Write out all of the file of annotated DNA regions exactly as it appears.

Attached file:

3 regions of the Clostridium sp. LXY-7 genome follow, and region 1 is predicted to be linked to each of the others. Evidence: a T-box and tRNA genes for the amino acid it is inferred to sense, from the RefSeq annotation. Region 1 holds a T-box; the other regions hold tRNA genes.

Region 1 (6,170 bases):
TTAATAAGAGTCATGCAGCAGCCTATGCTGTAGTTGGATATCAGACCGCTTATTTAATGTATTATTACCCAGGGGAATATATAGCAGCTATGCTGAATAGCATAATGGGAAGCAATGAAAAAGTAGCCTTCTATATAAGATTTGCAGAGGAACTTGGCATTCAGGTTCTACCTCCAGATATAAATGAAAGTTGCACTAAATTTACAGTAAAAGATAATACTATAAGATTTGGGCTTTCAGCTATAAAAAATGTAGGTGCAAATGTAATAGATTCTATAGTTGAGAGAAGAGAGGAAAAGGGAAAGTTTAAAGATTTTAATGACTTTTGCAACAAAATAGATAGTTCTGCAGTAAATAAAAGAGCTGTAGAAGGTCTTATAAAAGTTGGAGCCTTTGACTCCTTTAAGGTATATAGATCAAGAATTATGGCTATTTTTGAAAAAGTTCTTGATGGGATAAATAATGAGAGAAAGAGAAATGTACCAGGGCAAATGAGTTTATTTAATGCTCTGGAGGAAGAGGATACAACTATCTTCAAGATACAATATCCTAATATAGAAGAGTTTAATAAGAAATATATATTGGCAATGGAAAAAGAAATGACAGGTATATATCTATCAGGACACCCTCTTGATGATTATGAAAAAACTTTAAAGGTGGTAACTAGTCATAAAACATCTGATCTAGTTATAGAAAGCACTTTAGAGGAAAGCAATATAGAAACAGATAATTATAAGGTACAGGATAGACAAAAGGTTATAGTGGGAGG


3 regions of the Clostridium sp. LXY-7 genome follow, and region 1 is predicted to be linked to each of the others. Evidence: a T-box and tRNA genes for the amino acid it is inferred to sense, from the RefSeq annotation. Region 1 holds a T-box; the other regions hold tRNA genes.

Region 1 (6,170 bases):
TTAATAAGAGTCATGCAGCAGCCTATGCTGTAGTTGGATATCAGACCGCTTATTTAATGTATTATTACCCAGGGGAATATATAGCAGCTATGCTGAATAGCATAATGGGAAGCAATGAAAAAGTAGCCTTCTATATAAGATTTGCAGAGGAACTTGGCATTCAGGTTCTACCTCCAGATATAAATGAAAGTTGCACTAAATTTACAGTAAAAGATAATACTATAAGATTTGGGCTTTCAGCTATAAAAAATGTAGGTGCAAATGTAATAGATTCTATAGTTGAGAGAAGAGAGGAAAAGGGAAAGTTTAAAGATTTTAATGACTTTTGCAACAAAATAGATAGTTCTGCAGTAAATAAAAGAGCTGTAGAAGGTCTTATAAAAGTTGGAGCCTTTGACTCCTTTAAGGTATATAGATCAAGAATTATGGCTATTTTTGAAAAAGTTCTTGATGGGATAAATAATGAGAGAAAGAGAAATGTACCAGGGCAAATGAGTTTATTTAATGCTCTGGAGGAAGAGGATACAACTATCTTCAAGATACAATATCCTAATATAGAAGAGTTTAATAAGAAATATATATTGGCAATGGAAAAAGAAATGACAGGTATATATCTATCAGGACACCCTCTTGATGATTATGAAAAAACTTTAAAGGTGGTAACTAGTCATAAAACATCTGATCTAGTTATAGAAAGCACTTTAGAGGAAAGCAATATAGAAACAGATAATTATAAGGTACAGGATAGACAAAAGGTTATAGTGGGAGG